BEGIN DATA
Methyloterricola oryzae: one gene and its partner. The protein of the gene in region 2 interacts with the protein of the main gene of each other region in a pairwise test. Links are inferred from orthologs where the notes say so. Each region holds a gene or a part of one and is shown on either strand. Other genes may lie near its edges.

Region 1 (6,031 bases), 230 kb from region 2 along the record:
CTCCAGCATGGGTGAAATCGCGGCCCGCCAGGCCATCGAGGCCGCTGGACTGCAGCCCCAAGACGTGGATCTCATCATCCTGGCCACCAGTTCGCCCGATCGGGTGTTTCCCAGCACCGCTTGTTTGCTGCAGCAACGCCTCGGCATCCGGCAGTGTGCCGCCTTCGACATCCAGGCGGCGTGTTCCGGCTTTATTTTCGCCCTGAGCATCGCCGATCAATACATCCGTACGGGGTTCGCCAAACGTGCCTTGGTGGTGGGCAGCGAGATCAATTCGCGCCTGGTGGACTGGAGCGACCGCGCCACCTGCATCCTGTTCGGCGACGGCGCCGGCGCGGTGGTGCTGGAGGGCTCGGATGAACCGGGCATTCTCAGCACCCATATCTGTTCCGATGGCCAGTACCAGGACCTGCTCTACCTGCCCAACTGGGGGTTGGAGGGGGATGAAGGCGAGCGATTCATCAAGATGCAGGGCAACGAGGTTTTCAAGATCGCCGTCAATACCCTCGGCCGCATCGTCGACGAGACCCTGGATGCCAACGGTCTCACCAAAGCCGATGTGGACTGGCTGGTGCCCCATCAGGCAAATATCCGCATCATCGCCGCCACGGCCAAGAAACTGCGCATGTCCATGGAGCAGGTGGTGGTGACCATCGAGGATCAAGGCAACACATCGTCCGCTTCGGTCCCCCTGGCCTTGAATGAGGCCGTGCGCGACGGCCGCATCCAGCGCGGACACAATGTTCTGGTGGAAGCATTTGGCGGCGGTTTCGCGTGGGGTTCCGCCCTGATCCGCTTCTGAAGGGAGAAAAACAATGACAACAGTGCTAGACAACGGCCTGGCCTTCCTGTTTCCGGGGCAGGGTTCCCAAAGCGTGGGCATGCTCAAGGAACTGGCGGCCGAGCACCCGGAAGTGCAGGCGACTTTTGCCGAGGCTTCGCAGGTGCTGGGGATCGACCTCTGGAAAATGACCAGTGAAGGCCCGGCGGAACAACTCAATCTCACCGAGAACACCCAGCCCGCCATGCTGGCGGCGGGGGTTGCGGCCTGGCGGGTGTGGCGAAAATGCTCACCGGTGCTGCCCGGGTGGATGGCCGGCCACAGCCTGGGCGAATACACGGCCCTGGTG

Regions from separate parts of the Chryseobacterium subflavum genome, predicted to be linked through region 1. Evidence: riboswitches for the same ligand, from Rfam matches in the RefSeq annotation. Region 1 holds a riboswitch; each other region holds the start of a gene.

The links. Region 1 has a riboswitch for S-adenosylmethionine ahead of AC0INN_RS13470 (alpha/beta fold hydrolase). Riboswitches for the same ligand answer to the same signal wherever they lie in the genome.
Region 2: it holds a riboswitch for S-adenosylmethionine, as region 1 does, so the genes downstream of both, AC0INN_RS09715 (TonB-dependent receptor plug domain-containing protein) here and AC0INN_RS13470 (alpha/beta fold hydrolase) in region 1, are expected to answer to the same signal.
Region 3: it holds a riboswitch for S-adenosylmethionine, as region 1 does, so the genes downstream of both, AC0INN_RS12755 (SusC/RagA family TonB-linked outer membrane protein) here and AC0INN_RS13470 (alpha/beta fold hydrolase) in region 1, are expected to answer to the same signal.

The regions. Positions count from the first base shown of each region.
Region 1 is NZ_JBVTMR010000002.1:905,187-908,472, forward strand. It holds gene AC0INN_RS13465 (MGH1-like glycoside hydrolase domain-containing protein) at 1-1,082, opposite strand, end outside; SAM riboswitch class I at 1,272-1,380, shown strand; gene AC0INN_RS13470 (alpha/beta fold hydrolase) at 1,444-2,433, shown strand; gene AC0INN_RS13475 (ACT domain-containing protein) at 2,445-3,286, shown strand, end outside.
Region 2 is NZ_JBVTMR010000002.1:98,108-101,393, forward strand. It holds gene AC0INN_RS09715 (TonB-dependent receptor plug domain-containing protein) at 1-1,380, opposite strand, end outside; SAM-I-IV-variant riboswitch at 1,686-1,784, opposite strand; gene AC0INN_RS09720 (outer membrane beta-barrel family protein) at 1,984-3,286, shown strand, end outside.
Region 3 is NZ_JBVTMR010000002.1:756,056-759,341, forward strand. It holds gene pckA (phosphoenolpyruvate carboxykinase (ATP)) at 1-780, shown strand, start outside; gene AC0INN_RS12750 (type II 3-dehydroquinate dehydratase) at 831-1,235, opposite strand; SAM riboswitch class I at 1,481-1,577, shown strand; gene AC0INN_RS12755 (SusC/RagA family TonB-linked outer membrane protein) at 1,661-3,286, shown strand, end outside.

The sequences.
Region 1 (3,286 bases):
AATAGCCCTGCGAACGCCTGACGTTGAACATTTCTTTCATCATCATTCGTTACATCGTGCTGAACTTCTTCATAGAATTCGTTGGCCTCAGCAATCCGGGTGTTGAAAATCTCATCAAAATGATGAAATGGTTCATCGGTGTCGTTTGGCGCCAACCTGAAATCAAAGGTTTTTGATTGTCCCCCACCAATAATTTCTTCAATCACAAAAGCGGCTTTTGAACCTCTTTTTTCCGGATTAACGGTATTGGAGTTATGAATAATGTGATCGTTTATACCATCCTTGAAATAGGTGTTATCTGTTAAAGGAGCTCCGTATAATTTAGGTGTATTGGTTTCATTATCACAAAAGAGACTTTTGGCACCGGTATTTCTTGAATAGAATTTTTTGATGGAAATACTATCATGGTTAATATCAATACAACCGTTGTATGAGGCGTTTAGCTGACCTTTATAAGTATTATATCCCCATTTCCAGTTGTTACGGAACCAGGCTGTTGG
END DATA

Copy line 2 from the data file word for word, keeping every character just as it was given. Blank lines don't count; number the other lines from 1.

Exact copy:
Region 1 (6,031 bases), 230 kb from region 2 along the record: